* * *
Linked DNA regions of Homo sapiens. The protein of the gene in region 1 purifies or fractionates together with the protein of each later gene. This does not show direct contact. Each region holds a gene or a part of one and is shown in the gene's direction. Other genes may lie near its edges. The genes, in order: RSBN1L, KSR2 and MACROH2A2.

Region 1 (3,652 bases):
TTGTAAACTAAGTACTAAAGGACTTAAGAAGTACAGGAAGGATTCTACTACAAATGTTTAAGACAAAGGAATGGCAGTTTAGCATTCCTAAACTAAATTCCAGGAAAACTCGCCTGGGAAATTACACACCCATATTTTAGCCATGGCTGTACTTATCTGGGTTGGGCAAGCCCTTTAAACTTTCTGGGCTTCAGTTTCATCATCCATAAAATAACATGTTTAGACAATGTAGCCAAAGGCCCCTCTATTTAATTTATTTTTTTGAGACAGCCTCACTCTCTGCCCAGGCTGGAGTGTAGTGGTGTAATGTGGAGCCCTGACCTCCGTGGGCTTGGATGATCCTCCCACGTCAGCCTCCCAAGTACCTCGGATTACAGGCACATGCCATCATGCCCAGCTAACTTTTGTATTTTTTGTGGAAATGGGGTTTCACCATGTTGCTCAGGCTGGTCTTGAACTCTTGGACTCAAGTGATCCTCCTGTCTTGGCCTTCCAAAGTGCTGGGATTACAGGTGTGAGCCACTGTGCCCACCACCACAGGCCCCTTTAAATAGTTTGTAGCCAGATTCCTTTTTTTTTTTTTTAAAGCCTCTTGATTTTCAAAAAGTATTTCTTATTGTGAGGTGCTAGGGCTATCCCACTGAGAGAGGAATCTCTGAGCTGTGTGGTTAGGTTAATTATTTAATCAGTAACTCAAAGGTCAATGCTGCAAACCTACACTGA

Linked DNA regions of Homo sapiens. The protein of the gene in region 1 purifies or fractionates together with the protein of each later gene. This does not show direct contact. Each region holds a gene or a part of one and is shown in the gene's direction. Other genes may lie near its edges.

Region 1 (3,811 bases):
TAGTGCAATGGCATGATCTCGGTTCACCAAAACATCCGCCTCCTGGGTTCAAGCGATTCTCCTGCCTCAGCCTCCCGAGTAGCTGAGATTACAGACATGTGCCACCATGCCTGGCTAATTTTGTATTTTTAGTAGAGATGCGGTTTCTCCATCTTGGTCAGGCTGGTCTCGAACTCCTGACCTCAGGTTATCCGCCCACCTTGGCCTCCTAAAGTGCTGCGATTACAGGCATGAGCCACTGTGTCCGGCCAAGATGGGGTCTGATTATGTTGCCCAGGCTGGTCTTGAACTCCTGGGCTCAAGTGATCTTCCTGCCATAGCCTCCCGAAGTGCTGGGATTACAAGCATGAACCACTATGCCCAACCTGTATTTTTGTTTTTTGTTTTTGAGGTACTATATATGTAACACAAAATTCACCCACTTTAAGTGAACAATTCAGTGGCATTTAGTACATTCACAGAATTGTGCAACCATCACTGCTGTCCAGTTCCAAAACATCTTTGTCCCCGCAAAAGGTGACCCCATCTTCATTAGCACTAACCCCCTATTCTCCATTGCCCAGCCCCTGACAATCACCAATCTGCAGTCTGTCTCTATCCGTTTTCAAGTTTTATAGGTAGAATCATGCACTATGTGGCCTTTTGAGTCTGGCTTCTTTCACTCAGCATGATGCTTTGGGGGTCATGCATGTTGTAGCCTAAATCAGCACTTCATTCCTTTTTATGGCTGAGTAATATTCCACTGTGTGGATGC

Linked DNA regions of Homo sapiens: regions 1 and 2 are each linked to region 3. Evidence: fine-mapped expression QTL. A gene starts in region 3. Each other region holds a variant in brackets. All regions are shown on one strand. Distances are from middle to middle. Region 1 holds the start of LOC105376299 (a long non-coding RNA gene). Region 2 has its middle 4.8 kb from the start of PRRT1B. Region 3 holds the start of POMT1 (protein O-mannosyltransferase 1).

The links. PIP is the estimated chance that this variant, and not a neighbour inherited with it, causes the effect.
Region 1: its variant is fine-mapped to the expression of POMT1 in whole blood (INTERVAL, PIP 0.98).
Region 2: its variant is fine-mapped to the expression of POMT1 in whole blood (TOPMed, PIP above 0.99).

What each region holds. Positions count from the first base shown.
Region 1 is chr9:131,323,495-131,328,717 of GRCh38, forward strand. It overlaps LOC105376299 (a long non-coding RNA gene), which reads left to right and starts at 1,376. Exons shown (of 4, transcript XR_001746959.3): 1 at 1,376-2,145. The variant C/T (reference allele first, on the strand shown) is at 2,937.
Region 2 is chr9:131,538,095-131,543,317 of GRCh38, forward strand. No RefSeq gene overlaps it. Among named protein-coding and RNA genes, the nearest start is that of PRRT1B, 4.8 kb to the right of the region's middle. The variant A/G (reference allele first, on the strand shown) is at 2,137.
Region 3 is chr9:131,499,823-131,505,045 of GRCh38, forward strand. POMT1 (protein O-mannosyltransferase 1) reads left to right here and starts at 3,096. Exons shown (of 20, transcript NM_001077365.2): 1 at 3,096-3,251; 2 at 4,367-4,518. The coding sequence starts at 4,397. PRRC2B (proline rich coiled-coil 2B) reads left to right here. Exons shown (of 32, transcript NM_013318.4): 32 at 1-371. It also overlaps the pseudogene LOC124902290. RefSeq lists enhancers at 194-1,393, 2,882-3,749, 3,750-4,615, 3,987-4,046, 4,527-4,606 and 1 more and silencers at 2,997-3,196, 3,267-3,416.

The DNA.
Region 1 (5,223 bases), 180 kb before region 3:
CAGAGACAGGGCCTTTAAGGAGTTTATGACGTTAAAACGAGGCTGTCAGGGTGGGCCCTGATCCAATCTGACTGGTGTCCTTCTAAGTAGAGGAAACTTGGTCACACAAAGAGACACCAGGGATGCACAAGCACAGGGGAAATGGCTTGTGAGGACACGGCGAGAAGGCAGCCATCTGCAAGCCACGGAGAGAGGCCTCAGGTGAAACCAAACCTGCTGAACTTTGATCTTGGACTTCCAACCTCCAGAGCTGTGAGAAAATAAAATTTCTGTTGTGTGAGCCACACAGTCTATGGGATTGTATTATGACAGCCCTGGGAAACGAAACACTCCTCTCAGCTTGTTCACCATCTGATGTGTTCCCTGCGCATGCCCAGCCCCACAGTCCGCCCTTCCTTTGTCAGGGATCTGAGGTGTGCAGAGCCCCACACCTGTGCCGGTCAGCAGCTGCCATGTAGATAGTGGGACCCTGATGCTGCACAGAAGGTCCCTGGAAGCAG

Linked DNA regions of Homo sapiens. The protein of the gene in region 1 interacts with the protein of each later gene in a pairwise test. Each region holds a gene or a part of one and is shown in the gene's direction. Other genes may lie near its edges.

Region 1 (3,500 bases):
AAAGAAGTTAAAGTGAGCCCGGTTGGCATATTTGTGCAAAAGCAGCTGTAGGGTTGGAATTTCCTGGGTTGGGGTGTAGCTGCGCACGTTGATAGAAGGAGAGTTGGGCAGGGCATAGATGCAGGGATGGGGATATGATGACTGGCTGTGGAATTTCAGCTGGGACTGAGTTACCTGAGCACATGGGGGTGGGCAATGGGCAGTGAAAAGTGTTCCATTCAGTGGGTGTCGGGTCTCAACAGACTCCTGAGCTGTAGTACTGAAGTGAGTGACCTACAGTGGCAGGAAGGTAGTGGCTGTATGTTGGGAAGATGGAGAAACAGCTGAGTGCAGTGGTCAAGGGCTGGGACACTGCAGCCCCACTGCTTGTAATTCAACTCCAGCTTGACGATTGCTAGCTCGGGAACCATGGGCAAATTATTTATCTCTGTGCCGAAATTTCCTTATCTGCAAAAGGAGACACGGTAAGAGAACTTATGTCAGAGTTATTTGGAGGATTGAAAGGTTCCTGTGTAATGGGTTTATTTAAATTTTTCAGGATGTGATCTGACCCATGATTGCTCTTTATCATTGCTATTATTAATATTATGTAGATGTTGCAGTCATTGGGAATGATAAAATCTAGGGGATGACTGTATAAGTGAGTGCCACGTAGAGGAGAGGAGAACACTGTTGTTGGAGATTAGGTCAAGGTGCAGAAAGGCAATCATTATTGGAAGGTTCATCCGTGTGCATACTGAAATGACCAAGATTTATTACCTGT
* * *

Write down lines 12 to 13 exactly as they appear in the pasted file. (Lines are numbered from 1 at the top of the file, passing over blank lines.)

Region 1 is chr9:131,323,495-131,328,717 of GRCh38, forward strand. It overlaps LOC105376299 (a long non-coding RNA gene), which reads left to right and starts at 1,376. Exons shown (of 4, transcript XR_001746959.3): 1 at 1,376-2,145. The variant C/T (reference allele first, on the strand shown) is at 2,937.
Region 2 is chr9:131,538,095-131,543,317 of GRCh38, forward strand. No RefSeq gene overlaps it. Among named protein-coding and RNA genes, the nearest start is that of PRRT1B, 4.8 kb to the right of the region's middle. The variant A/G (reference allele first, on the strand shown) is at 2,137.